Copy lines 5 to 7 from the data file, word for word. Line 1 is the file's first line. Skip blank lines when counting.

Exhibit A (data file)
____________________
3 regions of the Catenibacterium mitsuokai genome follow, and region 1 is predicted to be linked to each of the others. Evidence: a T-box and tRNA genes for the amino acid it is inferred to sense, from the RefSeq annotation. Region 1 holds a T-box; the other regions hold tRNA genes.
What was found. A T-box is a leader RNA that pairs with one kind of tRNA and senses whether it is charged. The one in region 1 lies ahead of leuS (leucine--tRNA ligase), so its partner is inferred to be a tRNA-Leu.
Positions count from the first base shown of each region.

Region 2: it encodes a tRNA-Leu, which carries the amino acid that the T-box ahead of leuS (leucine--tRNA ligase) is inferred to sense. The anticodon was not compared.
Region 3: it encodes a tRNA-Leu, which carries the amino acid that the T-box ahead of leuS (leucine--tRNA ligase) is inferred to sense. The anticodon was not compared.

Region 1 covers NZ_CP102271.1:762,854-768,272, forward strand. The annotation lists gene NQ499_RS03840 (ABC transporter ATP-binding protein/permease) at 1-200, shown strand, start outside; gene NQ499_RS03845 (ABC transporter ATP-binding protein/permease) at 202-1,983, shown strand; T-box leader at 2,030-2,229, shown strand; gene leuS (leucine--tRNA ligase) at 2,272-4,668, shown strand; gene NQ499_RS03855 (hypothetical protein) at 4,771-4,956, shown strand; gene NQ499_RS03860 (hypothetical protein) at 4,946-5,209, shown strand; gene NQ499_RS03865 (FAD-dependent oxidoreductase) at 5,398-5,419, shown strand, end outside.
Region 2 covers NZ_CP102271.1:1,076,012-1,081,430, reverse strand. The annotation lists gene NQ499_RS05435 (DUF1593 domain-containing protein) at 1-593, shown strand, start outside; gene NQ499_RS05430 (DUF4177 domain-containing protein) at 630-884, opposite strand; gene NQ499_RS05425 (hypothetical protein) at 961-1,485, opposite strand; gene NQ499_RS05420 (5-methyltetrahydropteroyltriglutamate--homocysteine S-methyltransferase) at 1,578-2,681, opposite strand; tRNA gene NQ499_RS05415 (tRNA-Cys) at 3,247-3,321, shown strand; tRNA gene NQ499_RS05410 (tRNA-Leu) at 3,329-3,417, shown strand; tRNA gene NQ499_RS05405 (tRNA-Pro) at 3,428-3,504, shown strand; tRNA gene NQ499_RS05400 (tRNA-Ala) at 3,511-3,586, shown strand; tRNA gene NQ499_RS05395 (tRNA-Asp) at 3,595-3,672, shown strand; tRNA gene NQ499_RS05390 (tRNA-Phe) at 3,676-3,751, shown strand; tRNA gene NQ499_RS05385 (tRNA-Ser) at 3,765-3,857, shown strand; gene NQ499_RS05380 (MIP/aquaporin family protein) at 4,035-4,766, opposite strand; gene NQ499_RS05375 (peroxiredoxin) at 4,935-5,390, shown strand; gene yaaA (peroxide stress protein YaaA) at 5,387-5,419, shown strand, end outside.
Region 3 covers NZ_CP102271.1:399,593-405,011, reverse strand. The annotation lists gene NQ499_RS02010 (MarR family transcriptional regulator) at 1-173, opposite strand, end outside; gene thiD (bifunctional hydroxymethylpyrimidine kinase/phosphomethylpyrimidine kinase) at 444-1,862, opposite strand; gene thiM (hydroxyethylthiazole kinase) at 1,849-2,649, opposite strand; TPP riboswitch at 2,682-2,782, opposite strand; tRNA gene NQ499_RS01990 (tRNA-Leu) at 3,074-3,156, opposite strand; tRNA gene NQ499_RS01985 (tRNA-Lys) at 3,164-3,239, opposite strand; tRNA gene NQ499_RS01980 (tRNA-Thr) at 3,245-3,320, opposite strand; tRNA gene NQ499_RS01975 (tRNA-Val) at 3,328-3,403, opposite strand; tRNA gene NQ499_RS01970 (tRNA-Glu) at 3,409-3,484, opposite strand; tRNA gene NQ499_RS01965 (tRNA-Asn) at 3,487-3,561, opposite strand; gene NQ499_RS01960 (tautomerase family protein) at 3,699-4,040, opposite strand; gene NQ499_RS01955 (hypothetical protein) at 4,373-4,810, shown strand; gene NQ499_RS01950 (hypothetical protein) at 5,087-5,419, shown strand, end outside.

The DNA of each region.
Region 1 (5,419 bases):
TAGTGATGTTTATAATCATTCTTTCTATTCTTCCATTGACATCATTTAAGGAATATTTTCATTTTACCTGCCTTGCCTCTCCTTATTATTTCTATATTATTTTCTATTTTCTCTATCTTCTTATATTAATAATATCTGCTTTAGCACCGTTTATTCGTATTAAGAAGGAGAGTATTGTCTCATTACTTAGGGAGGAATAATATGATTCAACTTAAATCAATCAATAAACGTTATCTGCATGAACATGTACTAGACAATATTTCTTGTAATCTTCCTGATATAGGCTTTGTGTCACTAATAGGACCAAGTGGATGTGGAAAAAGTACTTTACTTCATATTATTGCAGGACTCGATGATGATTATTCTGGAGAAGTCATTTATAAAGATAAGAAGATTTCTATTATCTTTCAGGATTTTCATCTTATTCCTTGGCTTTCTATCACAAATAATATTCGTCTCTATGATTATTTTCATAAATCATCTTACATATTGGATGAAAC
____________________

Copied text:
Region 3: it encodes a tRNA-Leu, which carries the amino acid that the T-box ahead of leuS (leucine--tRNA ligase) is inferred to sense. The anticodon was not compared.

Region 1 covers NZ_CP102271.1:762,854-768,272, forward strand. The annotation lists gene NQ499_RS03840 (ABC transporter ATP-binding protein/permease) at 1-200, shown strand, start outside; gene NQ499_RS03845 (ABC transporter ATP-binding protein/permease) at 202-1,983, shown strand; T-box leader at 2,030-2,229, shown strand; gene leuS (leucine--tRNA ligase) at 2,272-4,668, shown strand; gene NQ499_RS03855 (hypothetical protein) at 4,771-4,956, shown strand; gene NQ499_RS03860 (hypothetical protein) at 4,946-5,209, shown strand; gene NQ499_RS03865 (FAD-dependent oxidoreductase) at 5,398-5,419, shown strand, end outside.
Region 2 covers NZ_CP102271.1:1,076,012-1,081,430, reverse strand. The annotation lists gene NQ499_RS05435 (DUF1593 domain-containing protein) at 1-593, shown strand, start outside; gene NQ499_RS05430 (DUF4177 domain-containing protein) at 630-884, opposite strand; gene NQ499_RS05425 (hypothetical protein) at 961-1,485, opposite strand; gene NQ499_RS05420 (5-methyltetrahydropteroyltriglutamate--homocysteine S-methyltransferase) at 1,578-2,681, opposite strand; tRNA gene NQ499_RS05415 (tRNA-Cys) at 3,247-3,321, shown strand; tRNA gene NQ499_RS05410 (tRNA-Leu) at 3,329-3,417, shown strand; tRNA gene NQ499_RS05405 (tRNA-Pro) at 3,428-3,504, shown strand; tRNA gene NQ499_RS05400 (tRNA-Ala) at 3,511-3,586, shown strand; tRNA gene NQ499_RS05395 (tRNA-Asp) at 3,595-3,672, shown strand; tRNA gene NQ499_RS05390 (tRNA-Phe) at 3,676-3,751, shown strand; tRNA gene NQ499_RS05385 (tRNA-Ser) at 3,765-3,857, shown strand; gene NQ499_RS05380 (MIP/aquaporin family protein) at 4,035-4,766, opposite strand; gene NQ499_RS05375 (peroxiredoxin) at 4,935-5,390, shown strand; gene yaaA (peroxide stress protein YaaA) at 5,387-5,419, shown strand, end outside.